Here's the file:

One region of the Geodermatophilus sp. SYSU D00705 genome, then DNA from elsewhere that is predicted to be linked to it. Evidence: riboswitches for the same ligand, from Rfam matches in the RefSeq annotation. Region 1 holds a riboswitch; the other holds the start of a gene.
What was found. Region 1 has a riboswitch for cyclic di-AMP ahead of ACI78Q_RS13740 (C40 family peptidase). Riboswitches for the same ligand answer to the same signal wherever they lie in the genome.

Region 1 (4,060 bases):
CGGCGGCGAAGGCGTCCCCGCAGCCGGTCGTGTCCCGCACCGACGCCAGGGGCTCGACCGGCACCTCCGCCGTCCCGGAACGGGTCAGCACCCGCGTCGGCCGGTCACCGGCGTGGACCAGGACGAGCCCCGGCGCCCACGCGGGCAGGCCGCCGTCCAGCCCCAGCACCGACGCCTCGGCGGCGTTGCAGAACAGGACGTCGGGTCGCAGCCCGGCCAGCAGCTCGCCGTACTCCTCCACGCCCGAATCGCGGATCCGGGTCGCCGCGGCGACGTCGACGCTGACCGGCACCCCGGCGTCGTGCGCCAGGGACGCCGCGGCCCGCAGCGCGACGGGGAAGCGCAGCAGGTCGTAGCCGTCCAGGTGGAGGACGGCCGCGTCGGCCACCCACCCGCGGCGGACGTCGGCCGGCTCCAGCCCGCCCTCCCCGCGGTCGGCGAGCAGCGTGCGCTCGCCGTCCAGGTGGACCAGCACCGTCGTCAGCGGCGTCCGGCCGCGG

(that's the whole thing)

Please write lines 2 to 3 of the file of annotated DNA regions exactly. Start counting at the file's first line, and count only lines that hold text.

What was found. Region 1 has a riboswitch for cyclic di-AMP ahead of ACI78Q_RS13740 (C40 family peptidase). Riboswitches for the same ligand answer to the same signal wherever they lie in the genome.

Region 1 (4,060 bases):